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Big Idaho Potato Truck makes stop in Santa Barbara

By   /   Friday, July 10th, 2015  /   Comments Off on Big Idaho Potato Truck makes stop in Santa Barbara

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The Big Idaho Potato Truck visited Santa Barbara on July 10.

The Big Idaho Potato Truck visited Santa Barbara on July 10.

The Big Idaho Potato Truck came home in a way to Santa Barbara on July 10.

Santa Barbara-based marketing agency Evans, Hardy and Young represents the Idaho Potato Commission. As the truck stopped in Santa Barbara, gawkers in the crowd snapped photos and took selfies at the sight of the 22-ton behemoth.

Attendees at the event chomped on Burger Bus burgers, drank beers in the sun and even nibbled on the french fries made from the Big Idaho Potato’s smaller cousins.

“Our company has been working intimately with their company for a long time,” said Scott Young, executive vice president and creative director. “And they just decided that it would be a nice thing to do to come up and say hi.”

Young said only a handful of employees at the office had seen the truck, which is based out of Eagle, Idaho. The entities have a great relationship, and Young said EH+Y has represented the Idaho Potato Commission for almost 20 years.

“It’s a big account,” Young said. “They do lots of other things. They advertise in retail and food service areas. We have lots of digital advertising for them.”

A challenge to drive

So how do you drive a 72-foot potato around the country? Very carefully, said driver Phyllis Johnson, and with a lot of planning.

“We get a permit from whatever city or state we’re going through and it tells us what roads we can go on,” Johnson said. “We’re here in California, and I think there’s four or five different permits.”

Johnson also said that the potato truck often can’t drive during rush hour times like 6 a.m. to 9 a.m. and 3 p.m. and 6 p.m. The team even needed separate permits just to bring the truck from Pasadena to Santa Barbara and then to get it to their hotel in Carpinteria.

Despite being a phenomenal promotional vehicle, Young said the truck is a lot of work.

“You can’t just drive a truck like that anywhere you know,” Young said. “Even bringing it here to show it to us was a fairly big deal.”

A new trend?

The 72-foot long truck tours the country from April through the beginning of September. The Boise, Idaho-based Idaho Potato Commission created the truck for its 75th anniversary in 2011.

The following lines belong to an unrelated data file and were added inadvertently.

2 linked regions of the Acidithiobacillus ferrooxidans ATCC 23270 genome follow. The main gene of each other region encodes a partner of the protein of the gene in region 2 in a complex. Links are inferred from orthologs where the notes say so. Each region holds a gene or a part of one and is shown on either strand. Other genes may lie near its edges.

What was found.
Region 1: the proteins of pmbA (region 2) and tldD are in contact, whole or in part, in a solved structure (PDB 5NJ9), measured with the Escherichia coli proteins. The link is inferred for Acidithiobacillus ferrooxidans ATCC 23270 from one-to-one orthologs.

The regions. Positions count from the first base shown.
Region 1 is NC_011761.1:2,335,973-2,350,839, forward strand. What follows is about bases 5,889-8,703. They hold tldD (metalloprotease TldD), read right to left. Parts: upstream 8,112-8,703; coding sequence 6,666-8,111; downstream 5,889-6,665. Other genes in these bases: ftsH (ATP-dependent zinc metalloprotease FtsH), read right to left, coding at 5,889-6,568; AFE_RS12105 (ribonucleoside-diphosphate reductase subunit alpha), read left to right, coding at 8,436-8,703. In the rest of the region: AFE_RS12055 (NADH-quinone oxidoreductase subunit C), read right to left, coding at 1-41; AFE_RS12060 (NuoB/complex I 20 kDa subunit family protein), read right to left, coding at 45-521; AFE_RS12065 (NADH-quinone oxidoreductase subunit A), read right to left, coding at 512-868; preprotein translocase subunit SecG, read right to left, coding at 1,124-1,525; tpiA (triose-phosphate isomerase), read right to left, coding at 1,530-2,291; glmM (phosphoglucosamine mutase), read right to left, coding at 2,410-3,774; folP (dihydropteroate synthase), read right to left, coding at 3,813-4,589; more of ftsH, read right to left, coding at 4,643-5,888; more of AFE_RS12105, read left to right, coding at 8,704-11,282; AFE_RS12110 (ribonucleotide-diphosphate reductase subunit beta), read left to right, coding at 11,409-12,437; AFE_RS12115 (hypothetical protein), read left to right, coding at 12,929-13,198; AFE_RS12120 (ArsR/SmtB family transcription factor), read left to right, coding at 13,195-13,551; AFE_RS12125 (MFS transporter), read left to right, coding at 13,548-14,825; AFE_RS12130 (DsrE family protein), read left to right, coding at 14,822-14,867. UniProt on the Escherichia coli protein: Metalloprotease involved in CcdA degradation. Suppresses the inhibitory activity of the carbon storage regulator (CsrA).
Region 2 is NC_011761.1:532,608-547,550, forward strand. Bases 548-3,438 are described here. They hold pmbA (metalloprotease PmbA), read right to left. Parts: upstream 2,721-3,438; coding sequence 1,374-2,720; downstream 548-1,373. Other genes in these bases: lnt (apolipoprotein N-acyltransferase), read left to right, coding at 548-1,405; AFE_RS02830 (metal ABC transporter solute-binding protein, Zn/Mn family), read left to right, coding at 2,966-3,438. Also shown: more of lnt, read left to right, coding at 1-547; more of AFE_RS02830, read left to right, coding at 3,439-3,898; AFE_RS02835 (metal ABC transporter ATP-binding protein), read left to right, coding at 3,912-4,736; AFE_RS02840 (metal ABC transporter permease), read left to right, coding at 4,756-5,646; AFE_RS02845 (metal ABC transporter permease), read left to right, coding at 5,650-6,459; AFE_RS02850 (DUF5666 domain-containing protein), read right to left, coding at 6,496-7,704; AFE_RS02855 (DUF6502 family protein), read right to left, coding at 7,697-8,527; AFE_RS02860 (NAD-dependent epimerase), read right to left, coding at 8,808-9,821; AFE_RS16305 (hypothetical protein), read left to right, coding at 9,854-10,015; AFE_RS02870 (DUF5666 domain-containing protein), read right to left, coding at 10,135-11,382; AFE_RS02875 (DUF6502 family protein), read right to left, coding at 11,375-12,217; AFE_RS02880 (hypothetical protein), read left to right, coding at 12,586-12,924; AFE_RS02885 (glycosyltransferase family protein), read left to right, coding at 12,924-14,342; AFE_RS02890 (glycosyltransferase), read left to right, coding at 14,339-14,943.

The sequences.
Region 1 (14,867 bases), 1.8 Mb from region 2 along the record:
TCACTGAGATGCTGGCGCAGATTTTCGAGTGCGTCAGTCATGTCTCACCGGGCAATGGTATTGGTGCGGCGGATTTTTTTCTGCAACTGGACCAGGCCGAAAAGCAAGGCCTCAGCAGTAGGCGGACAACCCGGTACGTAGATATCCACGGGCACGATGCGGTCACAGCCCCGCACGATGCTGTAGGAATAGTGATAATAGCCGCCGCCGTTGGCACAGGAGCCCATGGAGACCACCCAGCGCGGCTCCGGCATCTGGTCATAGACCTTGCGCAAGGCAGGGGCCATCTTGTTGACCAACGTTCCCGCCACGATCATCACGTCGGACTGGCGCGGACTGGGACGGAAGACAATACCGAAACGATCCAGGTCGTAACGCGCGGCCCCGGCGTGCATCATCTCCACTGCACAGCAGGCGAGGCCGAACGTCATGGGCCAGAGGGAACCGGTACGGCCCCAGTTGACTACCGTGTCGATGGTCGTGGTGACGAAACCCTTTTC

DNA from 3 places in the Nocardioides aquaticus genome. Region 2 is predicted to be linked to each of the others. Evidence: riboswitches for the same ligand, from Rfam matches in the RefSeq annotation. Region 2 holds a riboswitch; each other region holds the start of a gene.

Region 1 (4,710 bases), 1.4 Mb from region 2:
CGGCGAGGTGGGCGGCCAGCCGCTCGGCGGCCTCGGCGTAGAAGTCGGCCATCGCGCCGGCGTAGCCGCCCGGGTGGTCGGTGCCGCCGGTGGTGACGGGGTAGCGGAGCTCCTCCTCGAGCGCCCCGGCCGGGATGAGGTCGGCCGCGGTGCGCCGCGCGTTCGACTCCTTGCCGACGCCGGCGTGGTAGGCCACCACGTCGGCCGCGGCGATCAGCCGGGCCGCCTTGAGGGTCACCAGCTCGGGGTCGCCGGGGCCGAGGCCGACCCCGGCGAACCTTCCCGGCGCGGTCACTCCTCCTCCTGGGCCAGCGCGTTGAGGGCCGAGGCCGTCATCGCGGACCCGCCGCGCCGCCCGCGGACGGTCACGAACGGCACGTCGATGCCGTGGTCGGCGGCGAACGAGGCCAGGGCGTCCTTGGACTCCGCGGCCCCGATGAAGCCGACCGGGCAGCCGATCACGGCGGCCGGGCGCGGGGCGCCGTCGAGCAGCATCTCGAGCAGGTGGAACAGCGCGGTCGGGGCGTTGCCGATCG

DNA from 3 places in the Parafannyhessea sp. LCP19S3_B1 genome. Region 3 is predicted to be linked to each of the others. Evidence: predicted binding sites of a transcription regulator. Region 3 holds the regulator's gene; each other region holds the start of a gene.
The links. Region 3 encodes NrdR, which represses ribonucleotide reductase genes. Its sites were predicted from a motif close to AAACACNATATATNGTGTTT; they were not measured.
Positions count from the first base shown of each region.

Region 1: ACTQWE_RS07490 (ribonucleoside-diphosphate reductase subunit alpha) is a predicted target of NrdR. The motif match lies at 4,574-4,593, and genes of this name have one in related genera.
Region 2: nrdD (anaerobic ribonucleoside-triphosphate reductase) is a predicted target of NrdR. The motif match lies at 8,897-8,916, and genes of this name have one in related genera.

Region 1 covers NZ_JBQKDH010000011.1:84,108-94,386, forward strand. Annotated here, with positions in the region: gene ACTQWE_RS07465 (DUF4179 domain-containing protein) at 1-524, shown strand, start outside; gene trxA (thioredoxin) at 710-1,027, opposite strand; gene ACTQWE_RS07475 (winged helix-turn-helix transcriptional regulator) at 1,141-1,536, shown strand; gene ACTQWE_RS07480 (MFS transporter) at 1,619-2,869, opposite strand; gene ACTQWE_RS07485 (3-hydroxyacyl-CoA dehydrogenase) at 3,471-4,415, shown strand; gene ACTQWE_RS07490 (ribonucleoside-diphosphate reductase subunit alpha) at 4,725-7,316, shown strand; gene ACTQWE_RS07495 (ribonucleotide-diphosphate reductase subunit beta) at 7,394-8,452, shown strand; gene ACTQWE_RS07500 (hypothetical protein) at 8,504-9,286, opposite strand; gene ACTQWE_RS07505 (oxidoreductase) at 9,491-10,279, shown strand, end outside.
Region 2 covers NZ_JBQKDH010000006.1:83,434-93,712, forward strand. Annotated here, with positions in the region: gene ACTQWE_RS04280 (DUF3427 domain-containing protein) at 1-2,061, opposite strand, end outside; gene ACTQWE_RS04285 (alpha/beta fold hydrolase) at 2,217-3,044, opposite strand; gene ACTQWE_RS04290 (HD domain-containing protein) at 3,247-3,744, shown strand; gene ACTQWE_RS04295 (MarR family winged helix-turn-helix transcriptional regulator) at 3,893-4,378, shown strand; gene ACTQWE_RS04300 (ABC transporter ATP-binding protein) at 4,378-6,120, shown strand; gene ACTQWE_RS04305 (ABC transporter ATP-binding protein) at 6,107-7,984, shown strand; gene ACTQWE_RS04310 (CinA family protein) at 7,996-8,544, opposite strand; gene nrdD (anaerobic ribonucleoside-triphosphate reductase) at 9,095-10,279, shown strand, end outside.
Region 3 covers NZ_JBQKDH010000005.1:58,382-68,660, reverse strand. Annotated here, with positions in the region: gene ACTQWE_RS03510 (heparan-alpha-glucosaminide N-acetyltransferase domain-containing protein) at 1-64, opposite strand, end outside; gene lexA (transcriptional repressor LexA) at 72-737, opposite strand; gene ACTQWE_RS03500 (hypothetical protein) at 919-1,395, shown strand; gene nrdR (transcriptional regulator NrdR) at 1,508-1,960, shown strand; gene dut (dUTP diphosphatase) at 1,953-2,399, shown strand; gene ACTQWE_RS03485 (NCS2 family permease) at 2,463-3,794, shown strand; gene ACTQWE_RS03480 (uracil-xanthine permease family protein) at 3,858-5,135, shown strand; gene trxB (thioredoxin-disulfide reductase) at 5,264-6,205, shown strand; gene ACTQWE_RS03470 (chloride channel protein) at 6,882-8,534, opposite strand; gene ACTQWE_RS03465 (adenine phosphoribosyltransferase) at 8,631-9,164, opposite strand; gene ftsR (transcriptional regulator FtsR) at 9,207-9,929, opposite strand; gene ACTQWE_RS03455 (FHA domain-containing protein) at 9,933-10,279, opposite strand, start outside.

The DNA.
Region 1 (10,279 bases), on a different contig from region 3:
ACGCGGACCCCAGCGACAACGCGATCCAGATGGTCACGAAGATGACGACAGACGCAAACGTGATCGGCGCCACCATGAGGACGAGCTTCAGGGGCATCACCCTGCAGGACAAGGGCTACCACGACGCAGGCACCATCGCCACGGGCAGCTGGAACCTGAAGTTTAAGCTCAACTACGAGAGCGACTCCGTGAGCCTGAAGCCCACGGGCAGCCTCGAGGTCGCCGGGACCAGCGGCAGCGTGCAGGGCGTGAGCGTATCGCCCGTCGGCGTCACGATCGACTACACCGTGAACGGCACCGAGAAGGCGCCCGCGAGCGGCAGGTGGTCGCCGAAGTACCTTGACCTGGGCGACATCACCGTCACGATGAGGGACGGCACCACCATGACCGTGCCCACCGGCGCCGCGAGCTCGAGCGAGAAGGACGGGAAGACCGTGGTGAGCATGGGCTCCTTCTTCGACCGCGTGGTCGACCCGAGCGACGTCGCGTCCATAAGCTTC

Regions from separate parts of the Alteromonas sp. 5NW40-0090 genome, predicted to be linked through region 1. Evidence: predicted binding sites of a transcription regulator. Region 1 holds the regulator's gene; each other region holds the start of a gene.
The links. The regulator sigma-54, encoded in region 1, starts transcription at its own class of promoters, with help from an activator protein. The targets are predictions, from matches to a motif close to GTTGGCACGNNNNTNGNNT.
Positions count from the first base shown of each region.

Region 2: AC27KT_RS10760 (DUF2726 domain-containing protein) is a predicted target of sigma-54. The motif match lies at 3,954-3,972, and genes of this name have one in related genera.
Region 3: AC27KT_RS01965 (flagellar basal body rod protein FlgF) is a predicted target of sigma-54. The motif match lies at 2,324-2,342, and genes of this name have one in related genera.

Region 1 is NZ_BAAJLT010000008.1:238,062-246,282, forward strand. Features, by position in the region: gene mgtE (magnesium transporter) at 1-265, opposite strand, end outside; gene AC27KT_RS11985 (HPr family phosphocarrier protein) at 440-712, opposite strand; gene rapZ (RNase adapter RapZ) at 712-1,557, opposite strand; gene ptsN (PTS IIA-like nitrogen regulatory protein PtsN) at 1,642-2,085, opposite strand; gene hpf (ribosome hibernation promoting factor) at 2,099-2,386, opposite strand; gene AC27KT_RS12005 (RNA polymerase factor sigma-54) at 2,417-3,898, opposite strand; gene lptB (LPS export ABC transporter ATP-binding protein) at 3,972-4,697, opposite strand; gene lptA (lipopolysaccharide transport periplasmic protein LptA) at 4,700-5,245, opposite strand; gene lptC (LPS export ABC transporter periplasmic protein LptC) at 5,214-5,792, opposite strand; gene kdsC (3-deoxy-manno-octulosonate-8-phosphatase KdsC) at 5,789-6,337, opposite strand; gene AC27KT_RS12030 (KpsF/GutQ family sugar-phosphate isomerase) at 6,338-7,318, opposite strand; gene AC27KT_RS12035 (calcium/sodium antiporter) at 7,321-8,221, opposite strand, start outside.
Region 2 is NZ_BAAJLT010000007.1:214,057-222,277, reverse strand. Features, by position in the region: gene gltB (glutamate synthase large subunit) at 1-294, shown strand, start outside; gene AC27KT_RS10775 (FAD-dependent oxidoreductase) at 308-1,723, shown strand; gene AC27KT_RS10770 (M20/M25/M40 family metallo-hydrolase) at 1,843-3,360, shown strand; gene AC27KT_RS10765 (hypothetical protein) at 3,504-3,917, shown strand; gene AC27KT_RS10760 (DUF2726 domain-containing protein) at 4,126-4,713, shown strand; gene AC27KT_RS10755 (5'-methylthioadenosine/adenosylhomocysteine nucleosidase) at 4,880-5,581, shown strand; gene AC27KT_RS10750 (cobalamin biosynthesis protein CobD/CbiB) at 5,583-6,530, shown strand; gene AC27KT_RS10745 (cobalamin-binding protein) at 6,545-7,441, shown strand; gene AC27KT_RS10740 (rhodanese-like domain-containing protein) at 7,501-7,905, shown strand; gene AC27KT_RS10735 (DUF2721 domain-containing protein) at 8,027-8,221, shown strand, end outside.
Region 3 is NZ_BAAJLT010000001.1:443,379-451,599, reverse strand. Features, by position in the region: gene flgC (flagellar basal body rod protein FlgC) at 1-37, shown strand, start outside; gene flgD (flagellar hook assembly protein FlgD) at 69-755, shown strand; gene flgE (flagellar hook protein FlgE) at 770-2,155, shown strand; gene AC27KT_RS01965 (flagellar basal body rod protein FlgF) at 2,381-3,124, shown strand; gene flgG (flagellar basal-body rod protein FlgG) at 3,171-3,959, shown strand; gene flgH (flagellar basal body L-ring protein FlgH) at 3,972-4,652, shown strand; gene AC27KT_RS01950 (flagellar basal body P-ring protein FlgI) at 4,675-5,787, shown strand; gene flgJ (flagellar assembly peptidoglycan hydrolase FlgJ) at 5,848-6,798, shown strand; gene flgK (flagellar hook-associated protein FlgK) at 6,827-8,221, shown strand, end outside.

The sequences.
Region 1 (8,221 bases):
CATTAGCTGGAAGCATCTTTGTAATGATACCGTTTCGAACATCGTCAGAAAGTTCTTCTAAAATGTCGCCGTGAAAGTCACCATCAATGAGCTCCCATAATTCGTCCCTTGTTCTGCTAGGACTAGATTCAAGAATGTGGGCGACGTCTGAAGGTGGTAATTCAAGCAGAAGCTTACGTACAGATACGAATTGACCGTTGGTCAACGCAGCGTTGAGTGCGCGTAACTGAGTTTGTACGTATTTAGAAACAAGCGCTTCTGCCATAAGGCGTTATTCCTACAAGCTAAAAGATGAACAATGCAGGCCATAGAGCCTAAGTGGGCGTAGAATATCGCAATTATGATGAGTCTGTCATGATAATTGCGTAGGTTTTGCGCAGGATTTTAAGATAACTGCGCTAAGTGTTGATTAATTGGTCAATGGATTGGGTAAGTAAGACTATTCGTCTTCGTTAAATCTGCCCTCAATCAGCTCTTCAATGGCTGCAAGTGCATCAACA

It was the latest of several recently created food promotional vehicles. People love taking pictures of the unique vehicles, which often generate positive social media buzz.

The granddaddy of food promotional vehicles is, of course, the Oscar Meyer Weinermobile, which was created by Carl G. Meyer in 1936. Two weinermobiles built in 2004 and 2008 were constructed by Santa Barbara-based Prototype Source.

In 2008, Just Born Candy Co. created the Peepmobile, which is a yellow Volkswagen Bug with a Peep on top, to promote the easter candy. In 2011, Kraft-owned Planters unveiled the Nutmobile, which runs on biodiesel and tours 16 cities across the U.S.

In 2012, two additions were made to the club. That year L.L. Bean unveiled its giant boot-shaped car dubbed the Bootmobile. Lindt Chocolates also created the Lindt Chocolate Bunny car.

In 2012, the first Art Campout was held, where the Bootmobile, Peepmobile, Weinermobile and chocolate bunny car gathered.

On June 12, 2014, the craze went to the next level. The Big Idaho Potato Truck got married to the Omaha Steak Truck in Nebraska that involved plenty of horn honking, and even a cake.

“We weren’t looking to build a truck,” Young said. “We were looking to celebrate an anniversary in a big way.”

Big Idaho Potato Brand Ambassador Adam Branstetter is on the three-man crew for the tour. His job is to tell people all about where he says the best potatoes in the U.S. come from.

Branstetter said he doesn’t think more giant promotional vehicles will be on the roads soon.

“I’ve never seen anyone with a frown on their face when they see our vehicle,” Bransetter said. “I don’t see it being a huge thing as far as a bunch of them popping up, but I don’t see the ones that are out going away any time soon.”

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